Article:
I have never been particularly good at following the rules. There’s a little monster inside me that whips out its angry claws anytime someone tries to set boundaries around what I can do or say, which made for some pretty rebellious teen years. (The clues were there early. I idolized Sarah Jessica Parker in Girls Just Want to Have Fun and thought it was perfectly acceptable to sneak out of your house to enter a dance contest.)
As an adult, I’ve relaxed my rule-breaking ways (and learned I should never, ever enter dance contests), but I have not abandoned my rebelliousness completely. Instead, I’ve turned it inward and started to explore rule breaking via my writing. Creatively, I prefer to explore characters and even writing styles that don’t adhere to the accepted standards. That’s really what makes writing fun.
But are there rules in writing that should always be followed, no matter what? Even the most lackadaisical grammarian would probably say yes. The constant criticism of the misuse of “your” vs “you’re” on social media tells me many people take their grammar very seriously. And, if you’re a writer, editor or reader, you probably have your own particular grammar pet peeves. (Mine are semicolons and run-on sentences.)
But, why do we cling to these rules? I’ve written on this blog before about “grammandos” – people who are a bit militant about grammar. And why maybe we should all relax and be more flexible with language. Writing and language shouldn’t be so stressful. Sometimes breaking the rules is fun! (Remember, if Sarah Jessica says so, it must be true.)
But are there some rules so sacred you should never, ever break them, right? Maybe not…
Let’s take a look at some “sacred” writing rules, relating to both grammar and style, that might be worth breaking.
Tearing down sacred grammar rules 101
Grammar Rule #1: When writing, you must use complete sentences.
General rules for complete sentences include:
- Begins with a capital letter
- Includes an end mark (e.g., period [.])
- Must contain at least one main clause with an independent subject and verb
- Must express a complete thought
Honestly, complete sentences aren’t all that great. Right? As I’m sure grammandos and most people realize, “Right?” isn’t a complete sentence. It’s a sentence fragment. And I like sentence fragments. When used well, they can be really effective in writing.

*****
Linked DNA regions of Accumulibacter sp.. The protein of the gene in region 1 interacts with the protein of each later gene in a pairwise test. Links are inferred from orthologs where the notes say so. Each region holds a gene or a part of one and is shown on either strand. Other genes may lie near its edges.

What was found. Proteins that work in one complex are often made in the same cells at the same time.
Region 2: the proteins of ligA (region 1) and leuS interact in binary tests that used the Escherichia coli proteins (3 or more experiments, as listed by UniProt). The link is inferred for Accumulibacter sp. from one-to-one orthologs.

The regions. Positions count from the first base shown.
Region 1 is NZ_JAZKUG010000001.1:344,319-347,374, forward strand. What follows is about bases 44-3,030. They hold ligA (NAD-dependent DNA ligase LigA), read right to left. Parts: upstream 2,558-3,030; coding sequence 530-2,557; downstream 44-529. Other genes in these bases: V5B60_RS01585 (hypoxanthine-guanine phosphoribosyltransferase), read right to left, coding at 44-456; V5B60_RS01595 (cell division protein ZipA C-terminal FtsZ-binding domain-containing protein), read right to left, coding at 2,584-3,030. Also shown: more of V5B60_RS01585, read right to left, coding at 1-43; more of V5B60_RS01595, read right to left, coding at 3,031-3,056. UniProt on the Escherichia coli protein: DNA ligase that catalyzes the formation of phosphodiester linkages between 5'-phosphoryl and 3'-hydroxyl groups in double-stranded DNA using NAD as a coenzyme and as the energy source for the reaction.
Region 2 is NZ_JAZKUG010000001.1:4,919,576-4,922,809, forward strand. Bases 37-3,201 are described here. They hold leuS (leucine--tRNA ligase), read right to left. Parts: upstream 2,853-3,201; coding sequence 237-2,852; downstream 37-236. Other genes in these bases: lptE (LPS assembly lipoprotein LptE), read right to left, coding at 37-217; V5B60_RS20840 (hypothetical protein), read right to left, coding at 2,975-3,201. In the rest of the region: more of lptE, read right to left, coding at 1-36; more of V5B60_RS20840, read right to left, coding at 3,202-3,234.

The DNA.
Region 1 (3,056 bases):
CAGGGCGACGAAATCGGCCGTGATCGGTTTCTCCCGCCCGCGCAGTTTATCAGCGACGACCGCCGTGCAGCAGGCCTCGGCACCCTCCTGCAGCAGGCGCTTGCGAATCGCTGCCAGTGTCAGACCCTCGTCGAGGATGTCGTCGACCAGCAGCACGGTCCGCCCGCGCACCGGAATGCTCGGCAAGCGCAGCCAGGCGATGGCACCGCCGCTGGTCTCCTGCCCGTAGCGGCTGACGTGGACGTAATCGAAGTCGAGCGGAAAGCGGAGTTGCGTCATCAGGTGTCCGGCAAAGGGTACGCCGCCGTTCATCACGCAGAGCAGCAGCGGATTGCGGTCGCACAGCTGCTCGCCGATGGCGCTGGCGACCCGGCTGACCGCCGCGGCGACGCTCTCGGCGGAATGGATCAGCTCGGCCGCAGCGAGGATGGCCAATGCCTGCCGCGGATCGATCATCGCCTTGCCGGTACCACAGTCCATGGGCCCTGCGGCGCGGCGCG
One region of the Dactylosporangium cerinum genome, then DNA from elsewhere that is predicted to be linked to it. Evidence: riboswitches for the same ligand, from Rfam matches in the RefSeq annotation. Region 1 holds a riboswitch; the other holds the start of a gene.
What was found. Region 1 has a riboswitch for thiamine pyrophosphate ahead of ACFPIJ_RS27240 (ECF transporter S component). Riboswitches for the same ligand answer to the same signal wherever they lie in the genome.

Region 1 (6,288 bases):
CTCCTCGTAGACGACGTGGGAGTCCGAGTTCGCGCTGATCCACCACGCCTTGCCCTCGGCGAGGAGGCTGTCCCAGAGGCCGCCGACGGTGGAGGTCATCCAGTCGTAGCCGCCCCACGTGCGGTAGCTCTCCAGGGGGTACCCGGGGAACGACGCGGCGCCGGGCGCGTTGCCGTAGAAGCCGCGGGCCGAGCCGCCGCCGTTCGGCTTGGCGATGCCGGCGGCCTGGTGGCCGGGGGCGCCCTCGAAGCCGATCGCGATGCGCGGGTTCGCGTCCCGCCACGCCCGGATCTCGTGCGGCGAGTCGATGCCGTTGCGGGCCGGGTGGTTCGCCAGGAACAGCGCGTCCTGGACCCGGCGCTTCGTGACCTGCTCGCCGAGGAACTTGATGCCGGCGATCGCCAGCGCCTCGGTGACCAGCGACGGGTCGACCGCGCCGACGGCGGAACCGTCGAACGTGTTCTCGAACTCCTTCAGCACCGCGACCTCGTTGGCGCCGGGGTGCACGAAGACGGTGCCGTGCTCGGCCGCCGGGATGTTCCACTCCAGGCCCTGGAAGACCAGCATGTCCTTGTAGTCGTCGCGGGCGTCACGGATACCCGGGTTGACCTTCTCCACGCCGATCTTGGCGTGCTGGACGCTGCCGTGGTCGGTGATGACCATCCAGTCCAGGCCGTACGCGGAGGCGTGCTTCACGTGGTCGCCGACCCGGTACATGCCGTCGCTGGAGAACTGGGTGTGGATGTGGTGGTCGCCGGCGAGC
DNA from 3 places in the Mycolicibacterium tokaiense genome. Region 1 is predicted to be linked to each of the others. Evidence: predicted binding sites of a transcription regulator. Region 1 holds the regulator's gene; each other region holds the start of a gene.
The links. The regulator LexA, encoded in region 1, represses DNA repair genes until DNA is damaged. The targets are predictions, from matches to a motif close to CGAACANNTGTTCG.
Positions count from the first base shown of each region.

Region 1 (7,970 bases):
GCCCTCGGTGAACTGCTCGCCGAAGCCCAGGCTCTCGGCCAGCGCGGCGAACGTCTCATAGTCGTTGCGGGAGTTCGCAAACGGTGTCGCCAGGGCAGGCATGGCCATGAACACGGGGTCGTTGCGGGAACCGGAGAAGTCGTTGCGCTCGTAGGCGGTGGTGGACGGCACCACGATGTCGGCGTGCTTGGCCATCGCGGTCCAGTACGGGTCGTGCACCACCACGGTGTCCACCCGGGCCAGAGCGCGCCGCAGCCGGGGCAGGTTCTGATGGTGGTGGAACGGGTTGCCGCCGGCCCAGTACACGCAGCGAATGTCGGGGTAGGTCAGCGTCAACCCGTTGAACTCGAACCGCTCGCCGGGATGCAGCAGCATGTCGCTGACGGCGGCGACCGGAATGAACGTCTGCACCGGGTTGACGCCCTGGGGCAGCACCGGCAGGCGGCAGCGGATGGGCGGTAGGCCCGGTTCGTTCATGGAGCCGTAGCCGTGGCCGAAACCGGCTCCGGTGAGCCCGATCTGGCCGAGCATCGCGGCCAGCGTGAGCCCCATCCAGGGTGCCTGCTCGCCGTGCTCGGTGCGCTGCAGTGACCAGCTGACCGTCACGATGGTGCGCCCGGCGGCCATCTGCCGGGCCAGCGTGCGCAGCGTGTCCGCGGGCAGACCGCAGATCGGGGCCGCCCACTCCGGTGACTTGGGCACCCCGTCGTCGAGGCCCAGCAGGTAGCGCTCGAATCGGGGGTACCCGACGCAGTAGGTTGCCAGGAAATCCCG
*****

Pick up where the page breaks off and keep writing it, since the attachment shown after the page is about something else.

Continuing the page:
Sentence fragments are particularly effective when trying to write in a first person to make it sound more like someone thinks or speaks. Sentence fragments can also set a tone or represent a feeling (e.g., excitement, confusion).
Here’s an example of a paragraph full of sentence fragments from the classic children’s book, A Wrinkle in Time by Madeline L’Engle.
“IT was a brain. A disembodied brain. An oversized brain, just enough larger than normal to be completely revolting and terrifying. A living brain. A brain that pulsed and quivered, that seized and commanded. No wonder the brain was called IT.”
If it’s good enough for a classic children’s author, I don’t see the problem. I think it’s perfectly fine to break this rule as much as you want!
Grammar Rule #2: When writing, you must use correct spelling.
Oh. Spelling. (Like how I did that, NOT complete sentences. It’s fun, right?) This one seems like a no-brainer.
First, let me say that I am the Lois Lane of the spelling world. I suck at it.
As a young child, I spelled the word “wash” like it sounded to me. Back then a few of my words were tinged by a southern accent. Although much of Northern Virginia rebuffs the idea we’re part of the South, being below the Mason-Dixon line means the accent can creep in here and there. And being so close to the US Capitol, we say the word “Washington” a lot.
When I was young, I pronounced it as “Warshington.” Being severely and detrimentally hooked on phonics, I also spelled it the way it sounded with the “r.” At some point, I lost both the accent and figured out the correct spelling, but not before much ridicule for both, thus cementing this memory into my brain forever.
While it would not be good to spell Washington with an r in a newspaper article, in other instances it may not be wrong. For example, misspellings are often useful when trying to convey speech patterns of characters. If I were writing a book from the perspective of a character with a southern accent, you can bet Washington and all its variations (wash, washer, washing machine), would be spelled with an “r.”